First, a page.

The findings of a remarkable UCL Institute of Education research study are being used to promote reading for pleasure and to help protect school and public library services around the English-speaking world.
The research by two academics at the IOE’s Centre for Longitudinal Studies found that young people who had read for pleasure during childhood achieved higher scores at age 16 in not only vocabulary and spelling but also in maths.
The study triggered a massive wave of media coverage and no fewer than 75,000 ‘hits’ on the IOE and Centre for Longitudinal Studies websites. Media organisations as far apart politically and geographically as the Guardian and The American Conservative magazine covered the research.
Today, 18 months later, it is now clear that the study by Professor Alice Sullivan and her colleague, Matt Brown, has had important impacts in not only the UK but Canada, the United States, Australia and New Zealand.
The findings have influenced the thinking of policy-makers, educationists and local authority administrators. They have also helped to shape policies on reading and libraries in England, Scotland, and internationally – at either a national, regional or individual library/school level.
One Leicestershire secondary school was so keen to ensure that the researchers’ message got across to pupils that it asked the children to read the BBC’s report on the study as homework.
David Blunkett, the former Secretary of State for Education and Employment, was also taken with the research. In his foreword to the Labour party’s education policy review, published last year, he wrote: “… stirring texts and imaginative programmes of learning, which light a candle and engender a love of learning for life, must also be central to our goals. Indeed, an Institute of Education study in autumn 2013 found that children who read for pleasure perform significantly better at school in maths as well as English.”
The study has also been cited many times by schools and state government officials in South Australia in order to support the Premier’s Reading Challenge, a long-running literacy initiative. When the organisers of the Challenge announced that the scheme would focus on secondary schools in 2014 they referred to Sullivan and Brown’s finding that reading for pleasure between ages 10 and 16 boosted all-round attainment.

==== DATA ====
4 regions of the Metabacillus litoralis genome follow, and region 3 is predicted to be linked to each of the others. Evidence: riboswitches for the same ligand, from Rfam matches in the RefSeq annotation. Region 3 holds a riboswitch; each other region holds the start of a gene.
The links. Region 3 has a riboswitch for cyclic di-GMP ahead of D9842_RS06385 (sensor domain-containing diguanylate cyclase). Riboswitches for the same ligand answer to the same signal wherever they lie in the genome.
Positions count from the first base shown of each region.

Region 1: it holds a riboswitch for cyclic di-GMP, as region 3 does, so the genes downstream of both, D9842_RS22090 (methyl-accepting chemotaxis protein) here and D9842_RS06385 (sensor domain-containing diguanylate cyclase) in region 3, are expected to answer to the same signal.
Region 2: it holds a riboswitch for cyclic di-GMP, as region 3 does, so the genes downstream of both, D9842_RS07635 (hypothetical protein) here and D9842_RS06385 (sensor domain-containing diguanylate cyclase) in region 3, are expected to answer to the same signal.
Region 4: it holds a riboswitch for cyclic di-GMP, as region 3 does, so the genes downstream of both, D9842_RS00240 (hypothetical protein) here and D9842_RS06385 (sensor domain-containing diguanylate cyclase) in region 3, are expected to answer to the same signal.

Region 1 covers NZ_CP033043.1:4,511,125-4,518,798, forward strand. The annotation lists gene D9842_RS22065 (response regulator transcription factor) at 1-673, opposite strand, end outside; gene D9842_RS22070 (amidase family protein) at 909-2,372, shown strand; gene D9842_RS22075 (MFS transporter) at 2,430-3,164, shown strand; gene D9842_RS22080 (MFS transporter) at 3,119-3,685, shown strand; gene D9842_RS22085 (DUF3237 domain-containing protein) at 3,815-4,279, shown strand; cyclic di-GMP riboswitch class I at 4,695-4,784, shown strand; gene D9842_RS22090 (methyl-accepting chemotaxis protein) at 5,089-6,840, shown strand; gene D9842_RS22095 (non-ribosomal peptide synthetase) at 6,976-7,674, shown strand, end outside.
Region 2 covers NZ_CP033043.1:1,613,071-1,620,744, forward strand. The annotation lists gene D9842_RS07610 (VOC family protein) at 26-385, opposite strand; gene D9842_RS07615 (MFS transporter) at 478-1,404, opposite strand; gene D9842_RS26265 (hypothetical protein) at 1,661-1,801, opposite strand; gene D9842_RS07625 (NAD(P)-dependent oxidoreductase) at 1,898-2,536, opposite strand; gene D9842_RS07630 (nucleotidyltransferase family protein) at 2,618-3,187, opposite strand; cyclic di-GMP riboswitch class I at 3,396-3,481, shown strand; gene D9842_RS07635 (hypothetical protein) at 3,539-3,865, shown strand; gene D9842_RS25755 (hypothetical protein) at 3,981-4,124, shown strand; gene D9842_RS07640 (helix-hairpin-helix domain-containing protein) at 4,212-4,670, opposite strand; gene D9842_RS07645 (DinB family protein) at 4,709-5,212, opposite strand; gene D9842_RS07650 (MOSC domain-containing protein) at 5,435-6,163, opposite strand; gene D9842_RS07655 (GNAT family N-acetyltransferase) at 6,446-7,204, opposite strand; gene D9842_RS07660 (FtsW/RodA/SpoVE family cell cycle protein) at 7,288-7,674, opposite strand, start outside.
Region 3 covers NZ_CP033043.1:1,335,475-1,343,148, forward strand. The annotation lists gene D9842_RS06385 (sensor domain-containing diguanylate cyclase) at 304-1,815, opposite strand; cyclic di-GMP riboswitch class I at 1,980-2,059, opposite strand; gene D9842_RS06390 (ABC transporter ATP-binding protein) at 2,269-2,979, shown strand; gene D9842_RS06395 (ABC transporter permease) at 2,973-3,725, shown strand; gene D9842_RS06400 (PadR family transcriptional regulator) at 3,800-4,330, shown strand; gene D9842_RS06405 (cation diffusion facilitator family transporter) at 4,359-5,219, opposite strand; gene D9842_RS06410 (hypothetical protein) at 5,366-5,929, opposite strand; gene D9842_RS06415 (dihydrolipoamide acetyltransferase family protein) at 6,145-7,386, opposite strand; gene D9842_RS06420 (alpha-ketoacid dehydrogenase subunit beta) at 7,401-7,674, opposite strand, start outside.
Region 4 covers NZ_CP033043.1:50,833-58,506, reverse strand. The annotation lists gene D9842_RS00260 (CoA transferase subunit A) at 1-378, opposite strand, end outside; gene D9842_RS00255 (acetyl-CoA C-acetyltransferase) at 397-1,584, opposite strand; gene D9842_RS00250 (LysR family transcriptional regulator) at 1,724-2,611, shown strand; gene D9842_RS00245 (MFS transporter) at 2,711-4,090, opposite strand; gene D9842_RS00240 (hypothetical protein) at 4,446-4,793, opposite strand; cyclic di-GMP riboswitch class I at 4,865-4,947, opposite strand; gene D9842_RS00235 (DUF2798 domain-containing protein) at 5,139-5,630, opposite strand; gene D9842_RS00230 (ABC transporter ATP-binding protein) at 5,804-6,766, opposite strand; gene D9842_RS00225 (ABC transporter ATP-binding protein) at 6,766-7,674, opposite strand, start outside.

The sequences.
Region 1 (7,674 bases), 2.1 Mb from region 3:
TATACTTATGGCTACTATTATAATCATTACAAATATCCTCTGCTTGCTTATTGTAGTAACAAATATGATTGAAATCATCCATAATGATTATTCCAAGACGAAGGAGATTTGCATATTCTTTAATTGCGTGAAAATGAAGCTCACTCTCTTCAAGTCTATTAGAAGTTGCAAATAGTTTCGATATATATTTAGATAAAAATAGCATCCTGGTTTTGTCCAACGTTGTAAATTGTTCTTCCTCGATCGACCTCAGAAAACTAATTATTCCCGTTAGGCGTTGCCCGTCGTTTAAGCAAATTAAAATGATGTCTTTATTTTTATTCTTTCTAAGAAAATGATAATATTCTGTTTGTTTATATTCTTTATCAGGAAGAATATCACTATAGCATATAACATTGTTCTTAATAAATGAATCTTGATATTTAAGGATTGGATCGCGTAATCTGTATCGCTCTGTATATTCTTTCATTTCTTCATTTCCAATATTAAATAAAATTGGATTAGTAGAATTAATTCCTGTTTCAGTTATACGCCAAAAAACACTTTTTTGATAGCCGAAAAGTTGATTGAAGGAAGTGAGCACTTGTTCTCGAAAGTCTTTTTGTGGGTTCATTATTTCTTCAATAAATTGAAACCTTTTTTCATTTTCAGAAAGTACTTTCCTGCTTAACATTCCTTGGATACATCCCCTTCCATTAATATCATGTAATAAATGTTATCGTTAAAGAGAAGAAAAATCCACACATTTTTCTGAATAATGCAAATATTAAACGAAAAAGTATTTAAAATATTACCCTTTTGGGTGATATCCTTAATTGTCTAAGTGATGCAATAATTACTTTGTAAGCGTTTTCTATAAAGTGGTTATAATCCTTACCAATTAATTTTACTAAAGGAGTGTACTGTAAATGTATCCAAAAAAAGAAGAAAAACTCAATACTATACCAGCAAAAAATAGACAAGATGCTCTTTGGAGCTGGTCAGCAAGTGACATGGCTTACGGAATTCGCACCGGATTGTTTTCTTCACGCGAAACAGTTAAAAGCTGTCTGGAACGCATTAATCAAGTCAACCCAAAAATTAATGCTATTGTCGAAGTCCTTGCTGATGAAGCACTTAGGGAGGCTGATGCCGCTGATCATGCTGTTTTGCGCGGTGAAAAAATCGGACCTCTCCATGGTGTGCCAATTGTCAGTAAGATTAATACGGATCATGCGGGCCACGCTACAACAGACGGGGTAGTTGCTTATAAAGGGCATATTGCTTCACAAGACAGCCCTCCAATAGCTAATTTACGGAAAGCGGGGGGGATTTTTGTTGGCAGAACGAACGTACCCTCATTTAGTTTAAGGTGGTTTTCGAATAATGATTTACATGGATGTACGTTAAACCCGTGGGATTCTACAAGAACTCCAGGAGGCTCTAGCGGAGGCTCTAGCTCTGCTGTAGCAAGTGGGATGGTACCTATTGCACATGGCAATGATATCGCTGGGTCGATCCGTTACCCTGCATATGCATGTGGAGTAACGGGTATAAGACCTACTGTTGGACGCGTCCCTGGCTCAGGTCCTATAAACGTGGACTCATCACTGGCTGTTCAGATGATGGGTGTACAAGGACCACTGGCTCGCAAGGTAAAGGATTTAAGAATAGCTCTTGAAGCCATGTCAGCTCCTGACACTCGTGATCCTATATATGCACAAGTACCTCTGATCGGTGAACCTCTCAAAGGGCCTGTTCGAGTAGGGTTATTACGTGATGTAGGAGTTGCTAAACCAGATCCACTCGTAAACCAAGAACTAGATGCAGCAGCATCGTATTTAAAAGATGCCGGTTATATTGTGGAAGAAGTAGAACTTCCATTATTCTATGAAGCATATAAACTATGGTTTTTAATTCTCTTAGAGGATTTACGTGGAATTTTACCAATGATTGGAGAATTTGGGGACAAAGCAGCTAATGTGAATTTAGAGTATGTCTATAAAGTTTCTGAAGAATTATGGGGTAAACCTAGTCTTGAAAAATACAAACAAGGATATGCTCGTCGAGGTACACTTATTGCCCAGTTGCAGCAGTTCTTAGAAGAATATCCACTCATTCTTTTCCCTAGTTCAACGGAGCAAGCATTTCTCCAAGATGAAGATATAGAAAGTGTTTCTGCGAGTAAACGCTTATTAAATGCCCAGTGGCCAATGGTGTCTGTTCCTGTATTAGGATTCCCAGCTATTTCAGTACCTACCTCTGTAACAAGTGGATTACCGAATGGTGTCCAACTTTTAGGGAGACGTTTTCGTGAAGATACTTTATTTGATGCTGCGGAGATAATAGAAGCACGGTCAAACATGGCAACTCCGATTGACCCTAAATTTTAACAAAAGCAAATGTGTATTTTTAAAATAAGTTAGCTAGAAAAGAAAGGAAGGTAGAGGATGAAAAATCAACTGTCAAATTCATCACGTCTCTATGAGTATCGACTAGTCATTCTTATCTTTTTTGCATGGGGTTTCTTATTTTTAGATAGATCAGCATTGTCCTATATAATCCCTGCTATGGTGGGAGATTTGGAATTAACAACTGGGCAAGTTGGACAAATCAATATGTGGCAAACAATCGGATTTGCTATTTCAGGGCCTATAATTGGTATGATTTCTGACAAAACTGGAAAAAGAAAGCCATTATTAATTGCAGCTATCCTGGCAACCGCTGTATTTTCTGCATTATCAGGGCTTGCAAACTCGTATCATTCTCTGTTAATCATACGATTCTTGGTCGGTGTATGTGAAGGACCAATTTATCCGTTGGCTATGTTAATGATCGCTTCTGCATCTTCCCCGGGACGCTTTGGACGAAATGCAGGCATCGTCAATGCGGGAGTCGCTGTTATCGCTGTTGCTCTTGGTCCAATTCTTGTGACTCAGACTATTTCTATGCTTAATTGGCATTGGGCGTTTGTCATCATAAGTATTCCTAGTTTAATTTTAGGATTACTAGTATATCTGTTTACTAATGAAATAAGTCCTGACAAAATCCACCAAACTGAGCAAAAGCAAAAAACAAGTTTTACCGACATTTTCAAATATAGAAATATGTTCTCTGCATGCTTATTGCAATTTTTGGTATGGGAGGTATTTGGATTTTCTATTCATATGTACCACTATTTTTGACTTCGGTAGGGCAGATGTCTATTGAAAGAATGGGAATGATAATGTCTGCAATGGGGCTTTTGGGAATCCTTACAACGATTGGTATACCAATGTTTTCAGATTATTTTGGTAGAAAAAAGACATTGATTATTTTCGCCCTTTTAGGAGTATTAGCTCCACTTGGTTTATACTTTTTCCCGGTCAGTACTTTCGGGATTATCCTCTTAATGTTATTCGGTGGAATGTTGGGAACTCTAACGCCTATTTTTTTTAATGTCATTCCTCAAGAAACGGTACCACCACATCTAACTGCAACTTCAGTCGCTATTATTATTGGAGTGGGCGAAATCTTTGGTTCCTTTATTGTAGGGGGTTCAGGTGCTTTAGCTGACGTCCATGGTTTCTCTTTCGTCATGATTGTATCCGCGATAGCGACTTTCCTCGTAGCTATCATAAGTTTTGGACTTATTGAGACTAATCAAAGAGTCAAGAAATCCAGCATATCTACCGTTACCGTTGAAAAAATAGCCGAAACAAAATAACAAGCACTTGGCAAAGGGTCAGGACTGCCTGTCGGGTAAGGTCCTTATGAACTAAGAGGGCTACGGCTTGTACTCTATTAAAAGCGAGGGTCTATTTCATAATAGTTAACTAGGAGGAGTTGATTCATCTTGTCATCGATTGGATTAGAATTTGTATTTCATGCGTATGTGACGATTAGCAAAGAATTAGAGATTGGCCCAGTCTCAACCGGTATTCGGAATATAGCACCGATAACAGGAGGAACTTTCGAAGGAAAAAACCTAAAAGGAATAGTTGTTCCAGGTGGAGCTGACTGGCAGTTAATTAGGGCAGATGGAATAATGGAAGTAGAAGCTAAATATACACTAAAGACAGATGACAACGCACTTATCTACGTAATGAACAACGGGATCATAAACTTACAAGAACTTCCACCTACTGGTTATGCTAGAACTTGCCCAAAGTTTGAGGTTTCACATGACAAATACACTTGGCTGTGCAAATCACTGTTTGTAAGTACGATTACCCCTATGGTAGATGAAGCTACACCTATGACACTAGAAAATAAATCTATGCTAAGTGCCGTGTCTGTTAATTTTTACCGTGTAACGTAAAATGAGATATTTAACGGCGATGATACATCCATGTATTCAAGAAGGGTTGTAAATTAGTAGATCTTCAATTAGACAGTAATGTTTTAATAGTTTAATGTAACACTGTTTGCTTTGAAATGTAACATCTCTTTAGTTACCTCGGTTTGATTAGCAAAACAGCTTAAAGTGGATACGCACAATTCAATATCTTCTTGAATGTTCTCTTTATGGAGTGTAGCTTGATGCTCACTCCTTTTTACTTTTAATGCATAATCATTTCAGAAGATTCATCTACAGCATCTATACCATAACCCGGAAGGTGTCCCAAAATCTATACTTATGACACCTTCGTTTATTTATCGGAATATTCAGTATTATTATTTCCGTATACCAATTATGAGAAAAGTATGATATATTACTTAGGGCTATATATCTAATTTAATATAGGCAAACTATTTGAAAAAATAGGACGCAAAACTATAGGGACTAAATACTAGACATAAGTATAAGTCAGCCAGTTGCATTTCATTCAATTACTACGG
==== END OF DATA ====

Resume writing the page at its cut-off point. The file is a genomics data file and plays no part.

The National Library of New Zealand has flagged up the study’s findings in its web-based guidance for teachers on how to create a reading culture in the nation’s schools
In Canada the National Reading Campaign has drawn attention to the research in its web-based ‘toolkit’ for parents who want to develop their children’s interest in reading.
In Oregon, United States, library managers have chosen ‘student success’ as one of their key goals for 2014-17, explaining that Sullivan and Brown’s work shows that reading for pleasure can boost children’s all-round performance.
And in Scotland the research was cited by campaigners who successfully resisted a plan to cut school librarian posts in Edinburgh.
Sullivan and Brown’s study is believed to be the first to examine the effects of reading for pleasure on cognitive development over time. They analysed the reading behaviour of approximately 6,000 members of the 1970 British Cohort Study, which is managed by CLS and funded by the Economic and Social Research Council.
Perhaps surprisingly, reading for pleasure was found to be more important for children’s cognitive development than their parents’ level of education.
“As today, March 5, is World Book Day it is really heartening to be able to demonstrate that the findings of our reading for pleasure research have travelled around the world, and that they have been used for such worthwhile purposes,” said Professor Sullivan.
“Since we published our 2013 study we have also looked at the effects on adults of reading for pleasure, and again we found that there are huge benefits. This second, very recent study, which we completed only a few months ago, showed that reading for pleasure in childhood had a substantial influence on a person’s vocabulary 30 years later.”
* A case study documenting the impact of Sullivan and Brown’s 2013 research has been published on the Centre for Longitudinal Studies website today to mark World Book Day.